The most critical of the REST-API endpoints was the /wp-json/omapp/v1/support endpoint, which disclosed sensitive data like the site’s full path on the server, along with the API key needed to make requests on the OptinMonster site. With access to the API key, an attacker could make changes to any campaign associated with a site’s connected OptinMonster account and add malicious JavaScript that would execute anytime a campaign was displayed on the exploited site.

Worse yet, an attacker did not need to be authenticated to the site in order to access the API endpoint due to the functionality implemented within the logged_in_or_has_api_key function used as the permissions_callback. For instance, if a request to an API endpoint had the Referer header set to https://wp.app.optinmonster.test and the HTTP request type set to OPTIONS then the function would return `true` thereby passing the capability check. An attacker could simply meet these requirements and set the X-HTTP-Method-Override HTTP header to the method required for the REST-API endpoint, such as GET or POST, to successfully make the request.

	public function logged_in_or_has_api_key( $request ) {
		if (
			! empty( $_SERVER['HTTP_REFERER'] )
			&& false !== strpos( $_SERVER['HTTP_REFERER'], 'https://wp.app.optinmonster.test' )
			&& 'OPTIONS' === $_SERVER['REQUEST_METHOD']
		) {
			return true;
		}

		return is_user_logged_in() || true === $this->has_valid_api_key( $request );
	}

This meant that any unauthenticated attacker could add malicious JavaScript to a site running OptinMonster, which could ultimately lead to site visitors being redirected to external malicious domains and sites being completely taken over in the event that JavaScript was added to inject new administrative user accounts or overwrite plugin code with a webshell to gain backdoor access to a site.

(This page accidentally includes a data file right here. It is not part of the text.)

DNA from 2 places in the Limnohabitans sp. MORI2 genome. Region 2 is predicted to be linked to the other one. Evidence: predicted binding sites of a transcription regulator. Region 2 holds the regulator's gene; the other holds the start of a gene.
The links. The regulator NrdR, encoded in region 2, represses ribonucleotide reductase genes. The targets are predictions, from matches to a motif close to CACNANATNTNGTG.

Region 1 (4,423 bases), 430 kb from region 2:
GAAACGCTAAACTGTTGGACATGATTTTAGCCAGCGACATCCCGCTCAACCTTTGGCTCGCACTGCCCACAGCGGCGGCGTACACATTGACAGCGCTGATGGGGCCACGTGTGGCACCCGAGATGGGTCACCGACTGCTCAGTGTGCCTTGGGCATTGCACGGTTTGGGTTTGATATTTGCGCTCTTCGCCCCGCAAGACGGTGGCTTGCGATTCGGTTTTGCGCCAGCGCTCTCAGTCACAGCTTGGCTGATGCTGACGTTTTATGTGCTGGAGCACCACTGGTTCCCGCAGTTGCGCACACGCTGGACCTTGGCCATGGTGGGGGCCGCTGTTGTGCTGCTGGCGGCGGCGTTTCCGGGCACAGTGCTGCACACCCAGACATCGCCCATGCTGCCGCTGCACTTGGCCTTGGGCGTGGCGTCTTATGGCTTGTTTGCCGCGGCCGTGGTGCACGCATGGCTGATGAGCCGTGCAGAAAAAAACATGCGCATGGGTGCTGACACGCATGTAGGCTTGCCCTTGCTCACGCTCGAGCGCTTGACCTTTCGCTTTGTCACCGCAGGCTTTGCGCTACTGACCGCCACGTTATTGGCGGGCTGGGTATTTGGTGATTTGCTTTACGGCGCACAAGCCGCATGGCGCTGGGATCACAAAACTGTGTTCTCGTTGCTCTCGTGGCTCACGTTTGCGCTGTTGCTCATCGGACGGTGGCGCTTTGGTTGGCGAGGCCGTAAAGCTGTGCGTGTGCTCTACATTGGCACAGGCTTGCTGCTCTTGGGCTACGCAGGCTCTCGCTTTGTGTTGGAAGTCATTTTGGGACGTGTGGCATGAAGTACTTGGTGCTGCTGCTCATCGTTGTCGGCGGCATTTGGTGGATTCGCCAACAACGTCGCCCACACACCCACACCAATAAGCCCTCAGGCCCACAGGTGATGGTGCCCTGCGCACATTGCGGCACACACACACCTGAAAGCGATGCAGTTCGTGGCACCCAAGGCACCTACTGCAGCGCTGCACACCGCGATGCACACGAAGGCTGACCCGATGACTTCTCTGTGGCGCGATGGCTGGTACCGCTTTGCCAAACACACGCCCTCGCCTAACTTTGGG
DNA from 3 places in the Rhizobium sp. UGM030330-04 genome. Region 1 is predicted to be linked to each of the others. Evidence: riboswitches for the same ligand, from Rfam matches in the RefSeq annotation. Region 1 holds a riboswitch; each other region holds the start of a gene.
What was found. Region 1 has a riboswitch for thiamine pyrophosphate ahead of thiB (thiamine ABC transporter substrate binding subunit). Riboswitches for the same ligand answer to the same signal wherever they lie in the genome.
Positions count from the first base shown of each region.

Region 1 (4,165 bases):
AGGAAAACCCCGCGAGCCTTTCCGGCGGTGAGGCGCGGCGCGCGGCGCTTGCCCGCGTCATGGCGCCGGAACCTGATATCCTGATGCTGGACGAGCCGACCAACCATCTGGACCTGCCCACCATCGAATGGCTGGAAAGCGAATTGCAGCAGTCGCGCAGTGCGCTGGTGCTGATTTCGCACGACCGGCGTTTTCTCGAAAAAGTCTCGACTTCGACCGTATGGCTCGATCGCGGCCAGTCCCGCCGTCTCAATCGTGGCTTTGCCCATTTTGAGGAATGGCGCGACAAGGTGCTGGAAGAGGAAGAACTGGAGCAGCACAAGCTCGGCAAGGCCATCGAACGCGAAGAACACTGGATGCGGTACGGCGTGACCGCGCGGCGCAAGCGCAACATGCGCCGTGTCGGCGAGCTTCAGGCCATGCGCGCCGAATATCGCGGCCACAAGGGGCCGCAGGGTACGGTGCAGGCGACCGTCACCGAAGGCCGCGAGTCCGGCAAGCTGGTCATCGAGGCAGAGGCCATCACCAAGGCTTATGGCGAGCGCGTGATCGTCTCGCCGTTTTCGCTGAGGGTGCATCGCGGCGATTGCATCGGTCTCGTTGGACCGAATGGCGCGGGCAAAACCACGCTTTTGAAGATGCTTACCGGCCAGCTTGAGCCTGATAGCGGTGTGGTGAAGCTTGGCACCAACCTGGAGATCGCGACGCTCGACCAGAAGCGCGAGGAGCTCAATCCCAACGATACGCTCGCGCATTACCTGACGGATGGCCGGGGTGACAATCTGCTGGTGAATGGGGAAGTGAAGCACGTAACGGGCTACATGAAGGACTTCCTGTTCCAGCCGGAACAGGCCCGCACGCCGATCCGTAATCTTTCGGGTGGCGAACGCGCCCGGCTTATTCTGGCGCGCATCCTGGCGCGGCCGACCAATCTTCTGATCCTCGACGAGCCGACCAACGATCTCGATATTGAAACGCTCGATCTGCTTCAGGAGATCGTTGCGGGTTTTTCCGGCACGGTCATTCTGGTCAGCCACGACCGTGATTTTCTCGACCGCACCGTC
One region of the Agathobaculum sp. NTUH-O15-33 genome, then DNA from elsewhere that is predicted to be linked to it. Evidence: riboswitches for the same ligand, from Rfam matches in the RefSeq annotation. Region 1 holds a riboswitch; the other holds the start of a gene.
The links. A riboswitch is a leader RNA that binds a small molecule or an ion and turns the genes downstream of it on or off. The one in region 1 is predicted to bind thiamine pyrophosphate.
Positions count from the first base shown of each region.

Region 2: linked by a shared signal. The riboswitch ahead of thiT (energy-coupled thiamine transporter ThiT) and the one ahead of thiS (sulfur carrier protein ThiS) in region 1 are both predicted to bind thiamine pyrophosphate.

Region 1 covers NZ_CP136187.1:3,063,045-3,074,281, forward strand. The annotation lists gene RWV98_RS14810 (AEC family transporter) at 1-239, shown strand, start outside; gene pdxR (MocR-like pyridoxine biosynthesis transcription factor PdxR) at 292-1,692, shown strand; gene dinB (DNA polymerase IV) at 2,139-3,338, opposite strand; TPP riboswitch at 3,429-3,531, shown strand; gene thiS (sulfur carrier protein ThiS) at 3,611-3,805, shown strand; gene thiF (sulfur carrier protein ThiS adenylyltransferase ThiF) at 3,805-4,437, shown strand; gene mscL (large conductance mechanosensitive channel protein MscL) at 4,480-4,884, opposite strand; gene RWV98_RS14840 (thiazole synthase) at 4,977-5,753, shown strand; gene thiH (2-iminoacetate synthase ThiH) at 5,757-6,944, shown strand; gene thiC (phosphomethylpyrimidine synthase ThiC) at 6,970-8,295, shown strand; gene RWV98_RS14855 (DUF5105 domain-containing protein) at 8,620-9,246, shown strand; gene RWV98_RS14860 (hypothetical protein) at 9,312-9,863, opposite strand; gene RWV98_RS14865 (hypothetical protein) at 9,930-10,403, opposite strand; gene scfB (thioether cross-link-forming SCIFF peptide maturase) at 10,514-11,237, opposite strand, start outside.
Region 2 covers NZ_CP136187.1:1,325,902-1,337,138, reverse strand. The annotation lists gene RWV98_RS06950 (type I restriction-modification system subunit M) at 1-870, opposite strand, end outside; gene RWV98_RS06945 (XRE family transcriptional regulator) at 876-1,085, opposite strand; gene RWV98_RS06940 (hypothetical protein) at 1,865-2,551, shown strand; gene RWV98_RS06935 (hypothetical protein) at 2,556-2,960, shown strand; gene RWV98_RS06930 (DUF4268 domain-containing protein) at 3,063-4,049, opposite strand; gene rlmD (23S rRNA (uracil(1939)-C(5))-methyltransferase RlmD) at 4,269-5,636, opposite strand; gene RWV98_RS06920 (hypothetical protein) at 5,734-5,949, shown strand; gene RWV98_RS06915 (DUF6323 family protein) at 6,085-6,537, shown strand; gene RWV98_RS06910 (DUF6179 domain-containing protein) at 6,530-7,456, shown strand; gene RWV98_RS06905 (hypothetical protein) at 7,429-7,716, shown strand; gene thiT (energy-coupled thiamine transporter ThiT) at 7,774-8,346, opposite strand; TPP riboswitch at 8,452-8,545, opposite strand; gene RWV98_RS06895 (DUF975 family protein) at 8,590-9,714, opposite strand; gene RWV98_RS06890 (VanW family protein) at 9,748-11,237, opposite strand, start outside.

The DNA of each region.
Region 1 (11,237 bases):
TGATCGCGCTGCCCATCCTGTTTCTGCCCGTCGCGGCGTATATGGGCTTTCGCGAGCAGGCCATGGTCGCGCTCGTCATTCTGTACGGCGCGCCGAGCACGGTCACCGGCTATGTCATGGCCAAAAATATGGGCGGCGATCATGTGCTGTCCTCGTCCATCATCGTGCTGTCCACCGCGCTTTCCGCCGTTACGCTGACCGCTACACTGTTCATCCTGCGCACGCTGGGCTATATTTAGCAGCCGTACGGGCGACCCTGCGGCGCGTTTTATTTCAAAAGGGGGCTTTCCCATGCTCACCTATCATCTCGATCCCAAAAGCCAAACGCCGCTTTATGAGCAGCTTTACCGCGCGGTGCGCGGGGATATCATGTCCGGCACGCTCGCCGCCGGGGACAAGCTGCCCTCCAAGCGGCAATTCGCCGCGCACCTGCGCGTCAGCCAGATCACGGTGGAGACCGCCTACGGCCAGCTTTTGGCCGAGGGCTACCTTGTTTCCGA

Fortunately, the OptinMonster team invalidated all API keys to force site owners to generate new keys in the off chance that a key had been previously compromised, and implemented restrictions that inhibited API keys associated with WordPress sites from being able to make campaign changes using the OptinMonster app which prevents successful exploitation of this vulnerability chain.

Not the Only Endpoint Affected
In addition to the /wp-json/omapp/v1/support endpoint, nearly every other REST-API endpoint registered in the plugin was vulnerable to authorization bypass due to insufficient capability checking allowing unauthenticated visitors, or in some cases authenticated users with minimal permissions, to perform unauthorized actions. Attackers could do things like change settings, view campaign data, enable/disable debug mode, and more.

Disclosure Timeline

September 28, 2021 6:07 PM UTC – Conclusion of the plugin analysis that led to the discovery of multiple vulnerabilities in the OptinMonster WordPress plugin. We develop a firewall rule to protect Wordfence customers and release it to Wordfence Premium users.
September 28, 2021 6:12 PM UTC – We initiate contact with the plugin vendor asking that they confirm the inbox for handling the discussion.
September 28, 2021 6:19 PM UTC – The vendor confirms the inbox for handling the discussion.
September 28, 2021 7:06 PM UTC – We send over the full disclosure details.
September 29, 2021 7:48 AM UTC – The first version of an update is released. We follow up to provide them with additional recommendations.
October 7, 2021 – A fully patched version of the plugin, 2.6.5, is released.
October 28, 2021 – Wordfence free users receive the firewall rule.

Conclusion

In today’s post, we detailed a flaw in the OptinMonster plugin that enabled a dangerous exploit chain which made it possible for unauthenticated attackers to retrieve a site’s sensitive data and gain unauthorized access to OptinMonster user accounts, which could be used to add malicious scripts to vulnerable sites. These flaws have been fully patched in version 2.6.5.

We recommend that WordPress users immediately verify that their site has been updated to the latest patched version available, which is version 2.6.5 at the time of this publication.